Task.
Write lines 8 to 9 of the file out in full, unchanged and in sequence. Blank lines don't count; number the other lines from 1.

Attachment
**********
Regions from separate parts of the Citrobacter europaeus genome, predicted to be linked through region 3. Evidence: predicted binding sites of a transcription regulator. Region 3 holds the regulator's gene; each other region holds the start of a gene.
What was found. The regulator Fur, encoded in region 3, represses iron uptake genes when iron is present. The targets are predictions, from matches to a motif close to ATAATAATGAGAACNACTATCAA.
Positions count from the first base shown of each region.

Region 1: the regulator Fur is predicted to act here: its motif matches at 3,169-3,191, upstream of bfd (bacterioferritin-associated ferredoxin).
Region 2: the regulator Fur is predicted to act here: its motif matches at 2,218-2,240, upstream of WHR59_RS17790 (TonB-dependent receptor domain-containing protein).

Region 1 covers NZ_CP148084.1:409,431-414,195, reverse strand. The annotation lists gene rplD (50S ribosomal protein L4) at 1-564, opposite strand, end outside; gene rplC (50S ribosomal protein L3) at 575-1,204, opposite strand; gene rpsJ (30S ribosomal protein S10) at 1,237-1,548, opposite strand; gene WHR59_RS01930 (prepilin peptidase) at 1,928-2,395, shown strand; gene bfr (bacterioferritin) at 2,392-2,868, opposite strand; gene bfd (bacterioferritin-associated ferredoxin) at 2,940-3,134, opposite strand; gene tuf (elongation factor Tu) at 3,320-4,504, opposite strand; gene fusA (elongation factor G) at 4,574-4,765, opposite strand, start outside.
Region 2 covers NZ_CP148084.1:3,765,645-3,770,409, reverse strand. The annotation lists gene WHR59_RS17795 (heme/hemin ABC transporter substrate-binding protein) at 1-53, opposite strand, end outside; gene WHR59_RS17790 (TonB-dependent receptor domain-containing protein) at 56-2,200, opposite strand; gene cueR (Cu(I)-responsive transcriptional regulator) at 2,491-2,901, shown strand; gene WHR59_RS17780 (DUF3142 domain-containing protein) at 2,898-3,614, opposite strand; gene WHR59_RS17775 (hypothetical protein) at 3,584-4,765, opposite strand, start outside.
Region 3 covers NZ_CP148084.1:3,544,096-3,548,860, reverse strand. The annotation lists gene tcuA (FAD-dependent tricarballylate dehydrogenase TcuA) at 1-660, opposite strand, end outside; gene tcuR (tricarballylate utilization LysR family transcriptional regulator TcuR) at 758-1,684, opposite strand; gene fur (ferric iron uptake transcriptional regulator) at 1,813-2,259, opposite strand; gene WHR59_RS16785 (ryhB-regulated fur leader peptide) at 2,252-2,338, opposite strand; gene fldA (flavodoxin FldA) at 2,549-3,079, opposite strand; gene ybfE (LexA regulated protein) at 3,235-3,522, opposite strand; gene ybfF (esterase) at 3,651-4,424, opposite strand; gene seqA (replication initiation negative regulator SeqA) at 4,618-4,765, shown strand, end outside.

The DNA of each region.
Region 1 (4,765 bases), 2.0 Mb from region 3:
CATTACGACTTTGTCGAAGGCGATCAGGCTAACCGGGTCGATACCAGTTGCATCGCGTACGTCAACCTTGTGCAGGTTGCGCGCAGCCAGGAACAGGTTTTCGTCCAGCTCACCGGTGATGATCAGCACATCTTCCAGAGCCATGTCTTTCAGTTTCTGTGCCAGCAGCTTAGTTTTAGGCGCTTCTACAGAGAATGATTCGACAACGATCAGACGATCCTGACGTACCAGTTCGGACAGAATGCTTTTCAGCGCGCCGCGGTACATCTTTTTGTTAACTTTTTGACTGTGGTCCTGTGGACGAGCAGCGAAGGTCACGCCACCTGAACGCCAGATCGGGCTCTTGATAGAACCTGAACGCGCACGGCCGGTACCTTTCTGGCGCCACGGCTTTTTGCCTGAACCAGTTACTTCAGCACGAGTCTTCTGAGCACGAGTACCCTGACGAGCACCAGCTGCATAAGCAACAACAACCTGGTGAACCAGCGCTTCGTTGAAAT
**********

Region 3 covers NZ_CP148084.1:3,544,096-3,548,860, reverse strand. The annotation lists gene tcuA (FAD-dependent tricarballylate dehydrogenase TcuA) at 1-660, opposite strand, end outside; gene tcuR (tricarballylate utilization LysR family transcriptional regulator TcuR) at 758-1,684, opposite strand; gene fur (ferric iron uptake transcriptional regulator) at 1,813-2,259, opposite strand; gene WHR59_RS16785 (ryhB-regulated fur leader peptide) at 2,252-2,338, opposite strand; gene fldA (flavodoxin FldA) at 2,549-3,079, opposite strand; gene ybfE (LexA regulated protein) at 3,235-3,522, opposite strand; gene ybfF (esterase) at 3,651-4,424, opposite strand; gene seqA (replication initiation negative regulator SeqA) at 4,618-4,765, shown strand, end outside.

The DNA of each region.